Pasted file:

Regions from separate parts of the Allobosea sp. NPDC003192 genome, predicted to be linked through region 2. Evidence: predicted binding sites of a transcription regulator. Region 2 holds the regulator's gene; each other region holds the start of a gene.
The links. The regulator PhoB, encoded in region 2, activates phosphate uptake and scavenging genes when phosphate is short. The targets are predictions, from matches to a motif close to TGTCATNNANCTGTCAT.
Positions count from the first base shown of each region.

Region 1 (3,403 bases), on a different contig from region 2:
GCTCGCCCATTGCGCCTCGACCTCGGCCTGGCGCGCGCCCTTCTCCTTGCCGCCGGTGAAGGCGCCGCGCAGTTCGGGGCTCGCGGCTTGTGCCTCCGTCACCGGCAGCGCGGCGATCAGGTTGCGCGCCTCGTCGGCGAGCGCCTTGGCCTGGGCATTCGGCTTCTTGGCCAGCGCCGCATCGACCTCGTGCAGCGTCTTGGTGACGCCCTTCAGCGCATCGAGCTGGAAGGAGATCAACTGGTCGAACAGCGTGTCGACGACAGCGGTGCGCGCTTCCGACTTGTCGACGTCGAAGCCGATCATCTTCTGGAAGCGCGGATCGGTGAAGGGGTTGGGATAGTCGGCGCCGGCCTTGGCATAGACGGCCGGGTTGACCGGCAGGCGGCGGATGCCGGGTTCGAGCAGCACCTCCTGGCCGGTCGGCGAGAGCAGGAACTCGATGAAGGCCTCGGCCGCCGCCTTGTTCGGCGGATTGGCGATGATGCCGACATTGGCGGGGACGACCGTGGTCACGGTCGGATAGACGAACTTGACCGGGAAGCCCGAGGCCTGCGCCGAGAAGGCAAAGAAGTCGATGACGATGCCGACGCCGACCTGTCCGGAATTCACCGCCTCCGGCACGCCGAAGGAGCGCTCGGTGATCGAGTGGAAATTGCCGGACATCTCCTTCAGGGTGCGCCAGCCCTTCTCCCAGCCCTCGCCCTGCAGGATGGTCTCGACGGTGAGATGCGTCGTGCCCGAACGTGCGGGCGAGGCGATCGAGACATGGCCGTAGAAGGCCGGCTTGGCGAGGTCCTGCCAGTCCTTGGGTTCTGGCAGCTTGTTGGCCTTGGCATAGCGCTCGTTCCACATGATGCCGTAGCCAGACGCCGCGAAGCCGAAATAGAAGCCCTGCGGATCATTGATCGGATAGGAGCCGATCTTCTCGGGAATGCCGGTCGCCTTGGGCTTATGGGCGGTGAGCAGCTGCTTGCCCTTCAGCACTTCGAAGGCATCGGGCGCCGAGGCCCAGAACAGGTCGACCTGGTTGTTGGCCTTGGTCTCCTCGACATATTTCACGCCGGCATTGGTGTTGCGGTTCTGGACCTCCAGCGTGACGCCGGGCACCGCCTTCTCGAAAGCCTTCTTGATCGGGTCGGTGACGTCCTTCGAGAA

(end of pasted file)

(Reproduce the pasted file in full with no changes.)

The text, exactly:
Regions from separate parts of the Allobosea sp. NPDC003192 genome, predicted to be linked through region 2. Evidence: predicted binding sites of a transcription regulator. Region 2 holds the regulator's gene; each other region holds the start of a gene.
The links. The regulator PhoB, encoded in region 2, activates phosphate uptake and scavenging genes when phosphate is short. The targets are predictions, from matches to a motif close to TGTCATNNANCTGTCAT.
Positions count from the first base shown of each region.

Region 1 (3,403 bases), on a different contig from region 2:
GCTCGCCCATTGCGCCTCGACCTCGGCCTGGCGCGCGCCCTTCTCCTTGCCGCCGGTGAAGGCGCCGCGCAGTTCGGGGCTCGCGGCTTGTGCCTCCGTCACCGGCAGCGCGGCGATCAGGTTGCGCGCCTCGTCGGCGAGCGCCTTGGCCTGGGCATTCGGCTTCTTGGCCAGCGCCGCATCGACCTCGTGCAGCGTCTTGGTGACGCCCTTCAGCGCATCGAGCTGGAAGGAGATCAACTGGTCGAACAGCGTGTCGACGACAGCGGTGCGCGCTTCCGACTTGTCGACGTCGAAGCCGATCATCTTCTGGAAGCGCGGATCGGTGAAGGGGTTGGGATAGTCGGCGCCGGCCTTGGCATAGACGGCCGGGTTGACCGGCAGGCGGCGGATGCCGGGTTCGAGCAGCACCTCCTGGCCGGTCGGCGAGAGCAGGAACTCGATGAAGGCCTCGGCCGCCGCCTTGTTCGGCGGATTGGCGATGATGCCGACATTGGCGGGGACGACCGTGGTCACGGTCGGATAGACGAACTTGACCGGGAAGCCCGAGGCCTGCGCCGAGAAGGCAAAGAAGTCGATGACGATGCCGACGCCGACCTGTCCGGAATTCACCGCCTCCGGCACGCCGAAGGAGCGCTCGGTGATCGAGTGGAAATTGCCGGACATCTCCTTCAGGGTGCGCCAGCCCTTCTCCCAGCCCTCGCCCTGCAGGATGGTCTCGACGGTGAGATGCGTCGTGCCCGAACGTGCGGGCGAGGCGATCGAGACATGGCCGTAGAAGGCCGGCTTGGCGAGGTCCTGCCAGTCCTTGGGTTCTGGCAGCTTGTTGGCCTTGGCATAGCGCTCGTTCCACATGATGCCGTAGCCAGACGCCGCGAAGCCGAAATAGAAGCCCTGCGGATCATTGATCGGATAGGAGCCGATCTTCTCGGGAATGCCGGTCGCCTTGGGCTTATGGGCGGTGAGCAGCTGCTTGCCCTTCAGCACTTCGAAGGCATCGGGCGCCGAGGCCCAGAACAGGTCGACCTGGTTGTTGGCCTTGGTCTCCTCGACATATTTCACGCCGGCATTGGTGTTGCGGTTCTGGACCTCCAGCGTGACGCCGGGCACCGCCTTCTCGAAAGCCTTCTTGATCGGGTCGGTGACGTCCTTCGAGAA